National Insecurities

Author: Deirdre M. Moloney
Editor: Univ of North Carolina Press
ISBN: 0807882615
Size: 18,39 MB
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For over a century, deportation and exclusion have defined eligibility for citizenship in the United States and, in turn, have shaped what it means to be American. In this broad analysis of policy from 1882 to present, Deirdre Moloney places current debates about immigration issues in historical context. Focusing on several ethnic groups, Moloney closely examines how gender and race led to differences in the implementation of U.S. immigration policy as well as how poverty, sexuality, health, and ideologies were regulated at the borders. Emphasizing the perspectives of immigrants and their advocates, Moloney weaves in details from case files that illustrate the impact policy decisions had on individual lives. She explores the role of immigration policy in diplomatic relations between the U.S. and other nations, and shows how federal, state, and local agencies had often conflicting priorities and approaches to immigration control. Throughout, Moloney traces the ways that these policy debates contributed to a modern understanding of citizenship and human rights in the twentieth century and even today.

Transforming America Perspectives On U S Immigration 3 Volumes

Author: Michael C. LeMay
Editor: ABC-CLIO
ISBN: 0313396442
Size: 16,44 MB
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Utilizing multiple perspectives of related academic disciplines, this three-volume set of contributed essays enables readers to understand the complexity of immigration to the United States and grasp how our history of immigration has made this nation what it is today.

The Chinese Exclusion Act What It Can Teach Us About America

Author: B. Railton
Editor: Springer
ISBN: 1137339098
Size: 11,24 MB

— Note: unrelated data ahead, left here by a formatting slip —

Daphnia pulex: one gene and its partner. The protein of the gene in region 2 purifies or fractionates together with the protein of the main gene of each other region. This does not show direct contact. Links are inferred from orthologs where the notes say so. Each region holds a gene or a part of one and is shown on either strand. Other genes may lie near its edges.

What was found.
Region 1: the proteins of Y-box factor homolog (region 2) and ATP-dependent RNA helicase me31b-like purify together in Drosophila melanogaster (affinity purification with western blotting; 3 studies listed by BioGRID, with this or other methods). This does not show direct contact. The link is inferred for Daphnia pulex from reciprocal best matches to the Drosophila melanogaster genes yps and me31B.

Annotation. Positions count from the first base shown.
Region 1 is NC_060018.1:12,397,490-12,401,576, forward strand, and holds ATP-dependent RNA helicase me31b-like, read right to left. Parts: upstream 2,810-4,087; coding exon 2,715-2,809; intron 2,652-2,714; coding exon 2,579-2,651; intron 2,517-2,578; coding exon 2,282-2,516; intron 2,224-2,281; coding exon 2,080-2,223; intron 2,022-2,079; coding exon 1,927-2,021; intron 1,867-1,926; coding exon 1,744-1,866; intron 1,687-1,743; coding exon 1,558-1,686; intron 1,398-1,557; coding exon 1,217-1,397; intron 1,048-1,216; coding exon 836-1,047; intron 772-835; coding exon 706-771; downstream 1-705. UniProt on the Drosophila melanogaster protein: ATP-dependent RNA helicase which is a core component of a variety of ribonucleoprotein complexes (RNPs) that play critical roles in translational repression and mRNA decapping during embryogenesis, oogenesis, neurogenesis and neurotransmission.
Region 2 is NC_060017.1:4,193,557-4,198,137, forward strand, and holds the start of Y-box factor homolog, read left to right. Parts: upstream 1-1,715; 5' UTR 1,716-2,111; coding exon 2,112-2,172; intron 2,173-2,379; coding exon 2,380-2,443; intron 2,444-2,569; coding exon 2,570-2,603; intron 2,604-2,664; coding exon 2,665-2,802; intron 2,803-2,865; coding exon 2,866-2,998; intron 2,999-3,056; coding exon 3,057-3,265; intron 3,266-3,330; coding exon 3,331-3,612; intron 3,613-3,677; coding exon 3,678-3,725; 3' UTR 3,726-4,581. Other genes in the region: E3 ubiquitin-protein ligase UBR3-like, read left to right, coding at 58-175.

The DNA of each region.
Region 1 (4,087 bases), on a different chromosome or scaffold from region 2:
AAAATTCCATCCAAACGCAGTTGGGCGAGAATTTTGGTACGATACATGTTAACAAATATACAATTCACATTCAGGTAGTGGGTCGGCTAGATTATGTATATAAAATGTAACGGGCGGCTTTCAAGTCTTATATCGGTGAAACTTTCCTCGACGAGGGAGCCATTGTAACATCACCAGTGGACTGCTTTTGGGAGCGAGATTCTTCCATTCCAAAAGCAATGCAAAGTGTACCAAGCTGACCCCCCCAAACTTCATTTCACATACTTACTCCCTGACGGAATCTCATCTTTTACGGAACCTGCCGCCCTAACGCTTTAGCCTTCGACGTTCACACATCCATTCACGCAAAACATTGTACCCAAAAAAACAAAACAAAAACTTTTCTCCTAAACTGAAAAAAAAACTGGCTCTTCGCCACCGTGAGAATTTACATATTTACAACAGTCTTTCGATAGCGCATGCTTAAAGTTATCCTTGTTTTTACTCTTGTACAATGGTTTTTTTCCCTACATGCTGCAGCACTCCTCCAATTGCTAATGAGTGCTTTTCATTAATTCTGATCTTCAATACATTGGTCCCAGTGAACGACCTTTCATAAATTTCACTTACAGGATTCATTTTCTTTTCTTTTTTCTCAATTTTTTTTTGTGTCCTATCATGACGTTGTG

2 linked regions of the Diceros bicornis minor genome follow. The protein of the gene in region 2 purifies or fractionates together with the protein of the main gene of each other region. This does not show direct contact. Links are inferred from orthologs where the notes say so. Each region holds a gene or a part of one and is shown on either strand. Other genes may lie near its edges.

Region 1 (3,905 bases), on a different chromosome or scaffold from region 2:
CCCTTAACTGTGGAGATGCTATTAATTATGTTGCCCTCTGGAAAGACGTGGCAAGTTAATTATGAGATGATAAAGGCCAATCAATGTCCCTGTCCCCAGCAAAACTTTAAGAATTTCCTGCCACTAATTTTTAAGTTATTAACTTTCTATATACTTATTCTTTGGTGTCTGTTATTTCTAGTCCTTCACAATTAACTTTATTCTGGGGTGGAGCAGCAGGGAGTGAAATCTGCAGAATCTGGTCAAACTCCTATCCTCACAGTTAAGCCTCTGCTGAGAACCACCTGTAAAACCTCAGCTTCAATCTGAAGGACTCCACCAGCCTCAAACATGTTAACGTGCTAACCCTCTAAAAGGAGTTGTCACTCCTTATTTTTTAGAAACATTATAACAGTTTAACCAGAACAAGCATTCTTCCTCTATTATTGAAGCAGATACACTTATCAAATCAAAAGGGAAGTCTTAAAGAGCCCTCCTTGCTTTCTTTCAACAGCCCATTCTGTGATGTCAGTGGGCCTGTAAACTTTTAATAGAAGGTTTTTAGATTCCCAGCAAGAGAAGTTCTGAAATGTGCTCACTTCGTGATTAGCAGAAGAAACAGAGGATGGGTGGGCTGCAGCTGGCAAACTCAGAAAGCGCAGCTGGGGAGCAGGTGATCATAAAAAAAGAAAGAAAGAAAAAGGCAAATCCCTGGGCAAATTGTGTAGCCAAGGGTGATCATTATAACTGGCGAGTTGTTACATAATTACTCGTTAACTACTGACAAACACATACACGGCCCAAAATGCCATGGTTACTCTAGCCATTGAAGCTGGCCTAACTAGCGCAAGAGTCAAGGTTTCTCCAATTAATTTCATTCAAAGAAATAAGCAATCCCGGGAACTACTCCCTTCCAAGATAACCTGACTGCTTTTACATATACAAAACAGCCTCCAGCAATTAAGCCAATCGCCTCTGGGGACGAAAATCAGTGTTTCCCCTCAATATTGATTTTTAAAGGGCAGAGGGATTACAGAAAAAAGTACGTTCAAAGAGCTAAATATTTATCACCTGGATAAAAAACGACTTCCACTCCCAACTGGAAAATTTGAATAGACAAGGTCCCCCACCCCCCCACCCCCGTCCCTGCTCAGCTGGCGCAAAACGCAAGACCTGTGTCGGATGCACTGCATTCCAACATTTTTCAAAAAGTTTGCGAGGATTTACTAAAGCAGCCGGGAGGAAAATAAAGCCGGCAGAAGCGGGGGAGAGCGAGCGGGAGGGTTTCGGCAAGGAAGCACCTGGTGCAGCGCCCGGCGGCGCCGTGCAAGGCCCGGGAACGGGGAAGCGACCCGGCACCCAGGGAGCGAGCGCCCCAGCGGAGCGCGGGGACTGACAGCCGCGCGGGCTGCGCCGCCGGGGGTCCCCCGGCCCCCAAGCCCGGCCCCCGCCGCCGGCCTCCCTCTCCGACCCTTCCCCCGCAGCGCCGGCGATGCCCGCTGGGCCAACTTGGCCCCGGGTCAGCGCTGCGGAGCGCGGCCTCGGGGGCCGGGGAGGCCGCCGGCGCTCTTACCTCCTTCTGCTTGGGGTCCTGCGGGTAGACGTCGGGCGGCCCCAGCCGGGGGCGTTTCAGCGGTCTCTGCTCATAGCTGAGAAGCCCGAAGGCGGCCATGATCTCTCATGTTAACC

Format: PDF
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This book explores two critical strands in American Studies: policy conversations on legal and illegal immigration and social and educational conversations on diversity and multiculturalism. As author Benjamin Railton shows, a fresh look at the Chinese Exclusion Act overturns much of the received wisdom on immigration and American identity.

The Immigration Crucible

Author: Philip Kretsedemas
Editor: Columbia University Press
ISBN: 0231527322
Size: 20,52 MB
Format: PDF, Mobi
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In the debate over U. S. immigration, all sides now support policy and practice that expand the parameters of enforcement. Philip Kretsedemas examines this development from several different perspectives, exploring recent trends in U.S. immigration policy, the rise in extralegal state power over the course of the twentieth century, and discourses on race, nation, and cultural difference that have influenced politics and academia. He also analyzes the recent expansion of local immigration law and explains how forms of extralegal discretionary authority have become more prevalent in federal immigration policy, making the dispersion of local immigration laws possible. While connecting such extralegal state powers to a free flow position on immigration, Kretsedemas also observes how these same discretionary powers have been used historically to control racial minority populations, particularly African Americans under Jim Crow. This kind of discretionary authority often appeals to "states rights" arguments, recently revived by immigration control advocates. Using these and other examples, Kretsedemas explains how both sides of the immigration debate have converged on the issue of enforcement and how, despite differing interests, each faction has shaped the commonsense assumptions defining the debate.